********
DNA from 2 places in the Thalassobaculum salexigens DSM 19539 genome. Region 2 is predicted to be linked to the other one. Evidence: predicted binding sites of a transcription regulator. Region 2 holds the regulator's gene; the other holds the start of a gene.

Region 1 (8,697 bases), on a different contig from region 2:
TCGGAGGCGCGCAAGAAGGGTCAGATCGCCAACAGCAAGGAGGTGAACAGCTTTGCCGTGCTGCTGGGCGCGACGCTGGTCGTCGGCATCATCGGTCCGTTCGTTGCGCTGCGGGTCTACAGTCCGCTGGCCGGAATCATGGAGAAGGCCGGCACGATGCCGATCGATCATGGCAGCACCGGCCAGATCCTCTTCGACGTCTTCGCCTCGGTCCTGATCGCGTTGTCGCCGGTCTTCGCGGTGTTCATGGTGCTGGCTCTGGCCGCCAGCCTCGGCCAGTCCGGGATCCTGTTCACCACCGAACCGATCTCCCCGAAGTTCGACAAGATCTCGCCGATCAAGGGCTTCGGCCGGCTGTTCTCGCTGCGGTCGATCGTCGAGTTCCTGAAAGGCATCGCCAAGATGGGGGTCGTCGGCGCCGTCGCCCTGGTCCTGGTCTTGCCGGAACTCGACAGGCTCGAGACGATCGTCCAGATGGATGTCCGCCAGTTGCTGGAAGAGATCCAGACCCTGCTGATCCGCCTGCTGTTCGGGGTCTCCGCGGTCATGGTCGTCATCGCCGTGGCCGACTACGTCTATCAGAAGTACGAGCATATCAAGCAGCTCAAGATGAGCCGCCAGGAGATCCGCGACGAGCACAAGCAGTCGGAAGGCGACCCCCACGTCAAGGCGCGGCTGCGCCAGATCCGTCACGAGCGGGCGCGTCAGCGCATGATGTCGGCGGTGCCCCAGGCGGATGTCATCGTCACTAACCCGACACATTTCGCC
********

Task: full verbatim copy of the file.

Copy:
DNA from 2 places in the Thalassobaculum salexigens DSM 19539 genome. Region 2 is predicted to be linked to the other one. Evidence: predicted binding sites of a transcription regulator. Region 2 holds the regulator's gene; the other holds the start of a gene.

Region 1 (8,697 bases), on a different contig from region 2:
TCGGAGGCGCGCAAGAAGGGTCAGATCGCCAACAGCAAGGAGGTGAACAGCTTTGCCGTGCTGCTGGGCGCGACGCTGGTCGTCGGCATCATCGGTCCGTTCGTTGCGCTGCGGGTCTACAGTCCGCTGGCCGGAATCATGGAGAAGGCCGGCACGATGCCGATCGATCATGGCAGCACCGGCCAGATCCTCTTCGACGTCTTCGCCTCGGTCCTGATCGCGTTGTCGCCGGTCTTCGCGGTGTTCATGGTGCTGGCTCTGGCCGCCAGCCTCGGCCAGTCCGGGATCCTGTTCACCACCGAACCGATCTCCCCGAAGTTCGACAAGATCTCGCCGATCAAGGGCTTCGGCCGGCTGTTCTCGCTGCGGTCGATCGTCGAGTTCCTGAAAGGCATCGCCAAGATGGGGGTCGTCGGCGCCGTCGCCCTGGTCCTGGTCTTGCCGGAACTCGACAGGCTCGAGACGATCGTCCAGATGGATGTCCGCCAGTTGCTGGAAGAGATCCAGACCCTGCTGATCCGCCTGCTGTTCGGGGTCTCCGCGGTCATGGTCGTCATCGCCGTGGCCGACTACGTCTATCAGAAGTACGAGCATATCAAGCAGCTCAAGATGAGCCGCCAGGAGATCCGCGACGAGCACAAGCAGTCGGAAGGCGACCCCCACGTCAAGGCGCGGCTGCGCCAGATCCGTCACGAGCGGGCGCGTCAGCGCATGATGTCGGCGGTGCCCCAGGCGGATGTCATCGTCACTAACCCGACACATTTCGCC